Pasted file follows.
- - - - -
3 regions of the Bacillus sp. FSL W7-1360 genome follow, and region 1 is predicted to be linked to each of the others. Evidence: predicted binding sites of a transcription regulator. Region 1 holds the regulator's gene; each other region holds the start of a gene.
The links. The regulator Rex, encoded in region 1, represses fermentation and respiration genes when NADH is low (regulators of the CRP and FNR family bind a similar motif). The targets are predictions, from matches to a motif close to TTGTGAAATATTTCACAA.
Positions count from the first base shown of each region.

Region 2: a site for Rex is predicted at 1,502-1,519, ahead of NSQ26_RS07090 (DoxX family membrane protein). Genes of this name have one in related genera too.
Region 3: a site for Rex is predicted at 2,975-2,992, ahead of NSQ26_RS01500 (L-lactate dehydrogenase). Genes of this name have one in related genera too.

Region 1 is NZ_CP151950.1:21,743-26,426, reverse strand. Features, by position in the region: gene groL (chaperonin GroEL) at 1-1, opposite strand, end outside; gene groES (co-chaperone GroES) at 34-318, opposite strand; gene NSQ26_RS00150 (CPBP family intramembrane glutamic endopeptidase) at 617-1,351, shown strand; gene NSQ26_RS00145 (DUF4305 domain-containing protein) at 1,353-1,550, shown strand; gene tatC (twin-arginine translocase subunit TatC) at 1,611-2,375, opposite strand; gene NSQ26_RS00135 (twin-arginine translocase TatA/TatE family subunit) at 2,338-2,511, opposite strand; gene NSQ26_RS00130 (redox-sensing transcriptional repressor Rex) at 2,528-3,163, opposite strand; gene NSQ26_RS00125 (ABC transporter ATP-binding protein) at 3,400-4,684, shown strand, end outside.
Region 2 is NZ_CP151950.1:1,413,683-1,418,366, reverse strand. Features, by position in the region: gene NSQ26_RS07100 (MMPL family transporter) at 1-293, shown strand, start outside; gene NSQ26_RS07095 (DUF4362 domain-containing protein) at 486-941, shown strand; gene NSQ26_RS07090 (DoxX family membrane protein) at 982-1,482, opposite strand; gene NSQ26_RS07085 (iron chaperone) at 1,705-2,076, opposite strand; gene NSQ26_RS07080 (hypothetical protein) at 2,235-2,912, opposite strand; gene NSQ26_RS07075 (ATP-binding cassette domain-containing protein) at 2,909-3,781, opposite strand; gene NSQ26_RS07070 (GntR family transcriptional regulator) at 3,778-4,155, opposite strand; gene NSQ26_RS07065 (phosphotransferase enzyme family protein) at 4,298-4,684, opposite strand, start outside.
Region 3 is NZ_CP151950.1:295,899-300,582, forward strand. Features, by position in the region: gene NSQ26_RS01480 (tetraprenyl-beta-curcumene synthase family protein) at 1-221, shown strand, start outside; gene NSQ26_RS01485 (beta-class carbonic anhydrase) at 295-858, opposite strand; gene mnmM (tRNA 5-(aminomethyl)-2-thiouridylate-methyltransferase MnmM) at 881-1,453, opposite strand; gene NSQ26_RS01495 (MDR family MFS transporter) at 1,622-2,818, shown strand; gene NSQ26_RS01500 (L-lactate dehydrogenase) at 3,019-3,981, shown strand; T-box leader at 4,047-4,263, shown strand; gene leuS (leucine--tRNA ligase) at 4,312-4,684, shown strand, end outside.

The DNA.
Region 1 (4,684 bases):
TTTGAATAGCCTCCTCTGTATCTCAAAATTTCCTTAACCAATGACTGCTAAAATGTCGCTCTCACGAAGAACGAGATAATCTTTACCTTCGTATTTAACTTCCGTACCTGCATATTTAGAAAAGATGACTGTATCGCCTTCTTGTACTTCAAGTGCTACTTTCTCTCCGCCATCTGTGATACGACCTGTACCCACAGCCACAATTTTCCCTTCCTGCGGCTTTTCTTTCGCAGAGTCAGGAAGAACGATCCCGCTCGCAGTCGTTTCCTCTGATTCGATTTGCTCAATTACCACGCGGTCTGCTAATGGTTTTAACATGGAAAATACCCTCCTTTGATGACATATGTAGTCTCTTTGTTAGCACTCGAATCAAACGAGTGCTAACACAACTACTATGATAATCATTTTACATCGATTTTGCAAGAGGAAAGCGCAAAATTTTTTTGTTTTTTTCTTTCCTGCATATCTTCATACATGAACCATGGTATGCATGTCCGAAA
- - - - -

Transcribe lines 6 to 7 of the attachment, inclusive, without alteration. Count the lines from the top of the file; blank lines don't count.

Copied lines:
Region 1 is NZ_CP151950.1:21,743-26,426, reverse strand. Features, by position in the region: gene groL (chaperonin GroEL) at 1-1, opposite strand, end outside; gene groES (co-chaperone GroES) at 34-318, opposite strand; gene NSQ26_RS00150 (CPBP family intramembrane glutamic endopeptidase) at 617-1,351, shown strand; gene NSQ26_RS00145 (DUF4305 domain-containing protein) at 1,353-1,550, shown strand; gene tatC (twin-arginine translocase subunit TatC) at 1,611-2,375, opposite strand; gene NSQ26_RS00135 (twin-arginine translocase TatA/TatE family subunit) at 2,338-2,511, opposite strand; gene NSQ26_RS00130 (redox-sensing transcriptional repressor Rex) at 2,528-3,163, opposite strand; gene NSQ26_RS00125 (ABC transporter ATP-binding protein) at 3,400-4,684, shown strand, end outside.
Region 2 is NZ_CP151950.1:1,413,683-1,418,366, reverse strand. Features, by position in the region: gene NSQ26_RS07100 (MMPL family transporter) at 1-293, shown strand, start outside; gene NSQ26_RS07095 (DUF4362 domain-containing protein) at 486-941, shown strand; gene NSQ26_RS07090 (DoxX family membrane protein) at 982-1,482, opposite strand; gene NSQ26_RS07085 (iron chaperone) at 1,705-2,076, opposite strand; gene NSQ26_RS07080 (hypothetical protein) at 2,235-2,912, opposite strand; gene NSQ26_RS07075 (ATP-binding cassette domain-containing protein) at 2,909-3,781, opposite strand; gene NSQ26_RS07070 (GntR family transcriptional regulator) at 3,778-4,155, opposite strand; gene NSQ26_RS07065 (phosphotransferase enzyme family protein) at 4,298-4,684, opposite strand, start outside.